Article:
Director: Denis Villeneuve
Unless you’re Quentin Tarantino, you can’t make B-movies and expect to be taken seriously. You can’t just take a potentially-troubling set up and then throw in ridiculous twists and hammy acting. That’d just be silly. It’d be even sillier still to play it all straight, whilst masquerading as a morality tale about the nature of guilt and the limits of vigilantism. Surely any sensible screenwriter would see that this setup would be crippled by its own jarring tonal shifts and suffocating twists. Despite all this, Prisoners exists.
Prisoners is unquestionably silly but, with an acclaimed director and decent cast in tow, it appears deaf to any criticisms that may come its way. That false confidence wouldn’t be entirely misplaced, as Prisoners starts off promisingly. Anna (Erin Gerasimovich) and Joy (Kyla Drew Simmons) are abducted whilst their parents and older siblings celebrate Thanksgiving. The continuous shots of grey skies threatening rain and snow are an unsubtle metaphor for events to come (even if they are courtesy of cinematographic deity Roger Deakins). English scholars call this device ‘pathetic fallacy’. Keep those words in mind should you deign to watch Prisoners; you may find yourself grasping for such synonyms later.
The hunt begins with the girls’ fathers, Keller (Hugh Jackman) and Franklin (Terrence Howard) searching around their neighbourhood. The police arrives in the form of Detective Loki (Jake Gyllenhaal) and tension builds nicely. However, Anna’s brother (Dylan) notes a decrepit RV travelling around the local streets, and this is the point at which Prisoners starts to lose its way. The driver of the RV is Alex (Paul Dano), who has greasy hair, paedo standard issue big-eye glasses and the mental capacity of a 10-year-old. His mental afflictions rule him out as a suspect, but Keller is sure this is the man who took the girls. In the opening scenes, it was established that Keller is a survivalist (He keeps his cellar full of food, bottled water and guns for a very rainy day), but that’s no excuse for the severe lapse in sense and logic he’s about to undergo.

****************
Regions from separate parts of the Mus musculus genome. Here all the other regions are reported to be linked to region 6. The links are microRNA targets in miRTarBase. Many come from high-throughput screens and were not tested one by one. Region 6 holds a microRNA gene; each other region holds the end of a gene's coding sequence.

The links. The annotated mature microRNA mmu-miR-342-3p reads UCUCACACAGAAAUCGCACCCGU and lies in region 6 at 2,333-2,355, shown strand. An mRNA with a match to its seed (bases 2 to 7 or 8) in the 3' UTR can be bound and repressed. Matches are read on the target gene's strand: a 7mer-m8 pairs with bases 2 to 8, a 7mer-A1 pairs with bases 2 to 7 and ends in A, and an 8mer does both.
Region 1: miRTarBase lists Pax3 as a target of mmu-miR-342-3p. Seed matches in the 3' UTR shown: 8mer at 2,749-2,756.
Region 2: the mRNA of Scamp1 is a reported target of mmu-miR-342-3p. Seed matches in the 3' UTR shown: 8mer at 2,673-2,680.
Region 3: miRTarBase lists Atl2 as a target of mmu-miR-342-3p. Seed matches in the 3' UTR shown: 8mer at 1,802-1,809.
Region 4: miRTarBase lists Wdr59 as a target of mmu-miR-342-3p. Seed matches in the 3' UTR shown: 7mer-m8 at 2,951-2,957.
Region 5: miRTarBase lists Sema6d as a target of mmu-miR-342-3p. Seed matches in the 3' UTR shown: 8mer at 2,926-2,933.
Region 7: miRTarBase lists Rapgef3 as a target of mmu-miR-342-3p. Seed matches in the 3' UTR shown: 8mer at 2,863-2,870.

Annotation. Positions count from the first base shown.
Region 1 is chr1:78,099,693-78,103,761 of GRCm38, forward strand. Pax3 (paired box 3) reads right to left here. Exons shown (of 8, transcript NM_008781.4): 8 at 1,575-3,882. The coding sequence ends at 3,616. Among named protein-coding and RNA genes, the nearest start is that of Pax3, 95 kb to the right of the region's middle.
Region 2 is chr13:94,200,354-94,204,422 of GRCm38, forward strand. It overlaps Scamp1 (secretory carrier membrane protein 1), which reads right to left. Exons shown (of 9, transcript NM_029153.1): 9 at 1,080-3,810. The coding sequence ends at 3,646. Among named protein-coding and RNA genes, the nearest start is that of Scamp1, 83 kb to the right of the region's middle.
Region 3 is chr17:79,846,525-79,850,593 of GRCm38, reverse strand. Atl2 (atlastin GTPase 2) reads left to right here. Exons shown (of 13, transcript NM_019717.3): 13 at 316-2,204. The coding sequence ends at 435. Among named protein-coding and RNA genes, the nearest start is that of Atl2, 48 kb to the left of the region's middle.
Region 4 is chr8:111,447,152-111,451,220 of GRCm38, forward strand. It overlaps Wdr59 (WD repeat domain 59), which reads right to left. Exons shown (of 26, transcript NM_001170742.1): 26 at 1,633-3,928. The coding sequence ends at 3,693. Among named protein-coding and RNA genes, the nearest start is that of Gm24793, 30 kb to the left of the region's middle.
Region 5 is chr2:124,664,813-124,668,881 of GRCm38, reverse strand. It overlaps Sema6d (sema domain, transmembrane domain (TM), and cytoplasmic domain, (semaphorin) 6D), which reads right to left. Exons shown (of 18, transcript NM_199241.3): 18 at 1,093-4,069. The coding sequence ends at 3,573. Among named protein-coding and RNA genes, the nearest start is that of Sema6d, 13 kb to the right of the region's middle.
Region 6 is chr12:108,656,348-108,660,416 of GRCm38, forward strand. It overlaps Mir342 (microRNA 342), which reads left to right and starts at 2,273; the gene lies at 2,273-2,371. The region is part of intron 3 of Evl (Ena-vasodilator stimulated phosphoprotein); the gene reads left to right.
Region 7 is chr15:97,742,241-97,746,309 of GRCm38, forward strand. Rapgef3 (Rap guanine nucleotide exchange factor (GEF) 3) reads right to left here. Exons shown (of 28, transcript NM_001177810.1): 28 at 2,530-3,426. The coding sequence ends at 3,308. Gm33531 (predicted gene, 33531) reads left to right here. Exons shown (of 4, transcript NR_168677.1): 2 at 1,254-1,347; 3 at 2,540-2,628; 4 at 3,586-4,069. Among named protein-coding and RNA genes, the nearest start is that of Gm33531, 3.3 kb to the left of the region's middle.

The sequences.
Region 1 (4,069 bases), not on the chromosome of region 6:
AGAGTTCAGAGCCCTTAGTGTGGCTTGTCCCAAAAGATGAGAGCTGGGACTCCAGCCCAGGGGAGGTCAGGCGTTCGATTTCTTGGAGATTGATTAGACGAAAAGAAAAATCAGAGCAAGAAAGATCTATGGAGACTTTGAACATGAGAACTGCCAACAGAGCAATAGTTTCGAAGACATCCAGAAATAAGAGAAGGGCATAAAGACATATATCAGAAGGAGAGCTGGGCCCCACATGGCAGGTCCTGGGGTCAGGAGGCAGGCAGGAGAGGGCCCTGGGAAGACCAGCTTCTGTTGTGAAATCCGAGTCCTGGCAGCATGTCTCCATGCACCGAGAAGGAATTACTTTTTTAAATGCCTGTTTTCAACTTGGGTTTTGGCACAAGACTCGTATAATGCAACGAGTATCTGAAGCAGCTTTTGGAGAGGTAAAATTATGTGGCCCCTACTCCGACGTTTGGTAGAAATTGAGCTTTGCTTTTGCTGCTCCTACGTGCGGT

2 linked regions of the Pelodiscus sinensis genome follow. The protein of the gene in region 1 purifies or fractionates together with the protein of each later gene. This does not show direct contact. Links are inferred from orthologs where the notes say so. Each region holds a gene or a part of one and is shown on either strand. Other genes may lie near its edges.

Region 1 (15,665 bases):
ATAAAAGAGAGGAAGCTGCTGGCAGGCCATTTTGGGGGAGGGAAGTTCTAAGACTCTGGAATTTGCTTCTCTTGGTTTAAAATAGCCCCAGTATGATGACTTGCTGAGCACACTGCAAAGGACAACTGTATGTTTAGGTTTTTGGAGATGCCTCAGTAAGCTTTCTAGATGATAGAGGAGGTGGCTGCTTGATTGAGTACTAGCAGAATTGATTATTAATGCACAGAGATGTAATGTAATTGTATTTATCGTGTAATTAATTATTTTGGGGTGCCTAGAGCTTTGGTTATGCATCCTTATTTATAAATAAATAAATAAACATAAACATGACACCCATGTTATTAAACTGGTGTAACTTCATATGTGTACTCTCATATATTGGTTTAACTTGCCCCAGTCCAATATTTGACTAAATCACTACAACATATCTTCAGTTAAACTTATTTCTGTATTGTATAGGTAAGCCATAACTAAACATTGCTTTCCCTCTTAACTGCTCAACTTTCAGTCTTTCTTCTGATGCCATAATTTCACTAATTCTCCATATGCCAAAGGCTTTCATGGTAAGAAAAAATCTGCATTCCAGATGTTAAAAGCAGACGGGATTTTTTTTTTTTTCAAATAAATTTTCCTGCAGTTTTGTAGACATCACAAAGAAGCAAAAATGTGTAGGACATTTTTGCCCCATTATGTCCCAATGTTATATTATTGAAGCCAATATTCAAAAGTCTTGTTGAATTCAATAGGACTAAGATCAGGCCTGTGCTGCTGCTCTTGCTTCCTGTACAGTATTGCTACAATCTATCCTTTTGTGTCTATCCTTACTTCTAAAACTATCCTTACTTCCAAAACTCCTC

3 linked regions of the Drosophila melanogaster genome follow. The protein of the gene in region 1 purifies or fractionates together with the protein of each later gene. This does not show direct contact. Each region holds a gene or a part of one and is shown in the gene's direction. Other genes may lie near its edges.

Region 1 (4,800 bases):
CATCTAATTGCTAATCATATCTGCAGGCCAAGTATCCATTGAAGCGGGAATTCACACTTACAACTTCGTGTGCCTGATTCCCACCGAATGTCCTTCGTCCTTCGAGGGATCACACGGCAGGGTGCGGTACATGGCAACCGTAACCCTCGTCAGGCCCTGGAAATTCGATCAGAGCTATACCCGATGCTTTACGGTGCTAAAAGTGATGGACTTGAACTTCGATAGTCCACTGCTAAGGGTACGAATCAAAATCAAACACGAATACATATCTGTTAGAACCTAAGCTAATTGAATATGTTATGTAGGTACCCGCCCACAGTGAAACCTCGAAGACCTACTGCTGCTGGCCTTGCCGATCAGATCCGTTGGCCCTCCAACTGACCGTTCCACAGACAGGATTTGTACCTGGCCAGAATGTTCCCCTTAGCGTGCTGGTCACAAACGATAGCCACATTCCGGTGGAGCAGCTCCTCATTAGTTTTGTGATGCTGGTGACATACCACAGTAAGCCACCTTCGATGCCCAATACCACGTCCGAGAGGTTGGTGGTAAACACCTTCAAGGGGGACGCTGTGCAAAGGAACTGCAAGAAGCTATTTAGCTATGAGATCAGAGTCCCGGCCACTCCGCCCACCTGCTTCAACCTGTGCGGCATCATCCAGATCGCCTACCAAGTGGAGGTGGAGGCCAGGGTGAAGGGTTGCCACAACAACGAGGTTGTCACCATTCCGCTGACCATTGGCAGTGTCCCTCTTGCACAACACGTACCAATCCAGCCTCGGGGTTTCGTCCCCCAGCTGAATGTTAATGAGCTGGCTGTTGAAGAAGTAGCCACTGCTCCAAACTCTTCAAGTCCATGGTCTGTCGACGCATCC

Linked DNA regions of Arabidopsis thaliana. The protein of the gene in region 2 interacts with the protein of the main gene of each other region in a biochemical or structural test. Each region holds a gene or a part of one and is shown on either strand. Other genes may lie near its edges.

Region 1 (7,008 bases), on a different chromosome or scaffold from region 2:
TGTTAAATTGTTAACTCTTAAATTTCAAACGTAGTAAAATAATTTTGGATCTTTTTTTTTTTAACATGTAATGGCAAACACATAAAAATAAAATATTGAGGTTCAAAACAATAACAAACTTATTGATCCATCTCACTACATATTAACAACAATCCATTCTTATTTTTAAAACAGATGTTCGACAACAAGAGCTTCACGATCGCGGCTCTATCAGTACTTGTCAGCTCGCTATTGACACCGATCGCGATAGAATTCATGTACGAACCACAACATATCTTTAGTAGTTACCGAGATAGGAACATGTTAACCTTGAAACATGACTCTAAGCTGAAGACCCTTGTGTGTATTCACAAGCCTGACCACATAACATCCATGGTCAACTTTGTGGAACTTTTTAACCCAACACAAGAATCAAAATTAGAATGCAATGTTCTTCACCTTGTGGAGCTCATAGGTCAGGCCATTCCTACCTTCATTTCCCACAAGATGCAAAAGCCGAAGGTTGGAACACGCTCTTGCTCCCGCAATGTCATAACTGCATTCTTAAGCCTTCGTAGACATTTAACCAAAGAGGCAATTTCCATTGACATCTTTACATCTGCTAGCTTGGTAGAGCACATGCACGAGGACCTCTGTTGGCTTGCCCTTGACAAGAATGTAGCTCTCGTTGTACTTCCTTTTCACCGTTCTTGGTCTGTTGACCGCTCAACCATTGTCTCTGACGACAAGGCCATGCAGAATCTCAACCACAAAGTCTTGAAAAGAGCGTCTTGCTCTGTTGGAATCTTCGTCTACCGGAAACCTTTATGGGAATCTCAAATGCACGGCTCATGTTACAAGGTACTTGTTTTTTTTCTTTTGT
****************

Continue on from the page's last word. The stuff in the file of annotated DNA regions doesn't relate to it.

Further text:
Director Denis Villeneuve brings a certain non-Hollywood gravitas with him in coming to this project; his previous film, the Oscar-nominated Incendies, established him as a director with a flair for both visuals and character. Try as he might, there is no escaping the feeling that he and this material are mismatched. One can imagine Villeneuve reading the first 30-odd pages of the script, signing on the dotted line to direct, and then returning to read the rest of the screenplay and potentially regretting his decision. If that’s the case, he probably stopped reading when Alex is released to his aunt (Melissa Leo), at which point Keller takes the law into his own hands.
Keller kidnaps Alex, and holds him hostage in an abandoned property he owns, hoping to beat/intimidate a confession out of Alex. This could be a shocking conceit if only there was much, if any, indication Keller was conflicted about doing so. There are genuinely tense moments, but these serve to wash away any possibility of moral upset. Keller’s actions transcend common sense. The conceit of abducting the (possible) abductor is interesting, but the violence involved reduces it to another B-movie trope shooting above its pay grade. The explanation for Franklin’s or his wife Nancy’s (Viola Davis) decision to overlook Keller’s actions is either parental grief (natch) or a lack of characterisation (just as likely). Maria Bello gets a worse deal from the script as Keller’s wife Grace, who spends most of her screentime bedridden and crying.
Prisoners certainly isn’t without merit, but any serious intentions are swamped by an unnecessary violent streak, performances that reek of ham and cheese (Memo to Gyllenhaal: Stop. Bloody. Blinking!) and plot developments dafter than any brush (We haven’t even mentioned the priest, the guy with the mazes or the disappointing final reveal). It’s testament to Villeneuve that Prisoners does holding audience attention by keeping us guessing. It just can’t make up for the silly routes the story is all too happy to go down. Prisoners is so convinced of its own brilliance that it can’t recognize it’s A-grade hokum.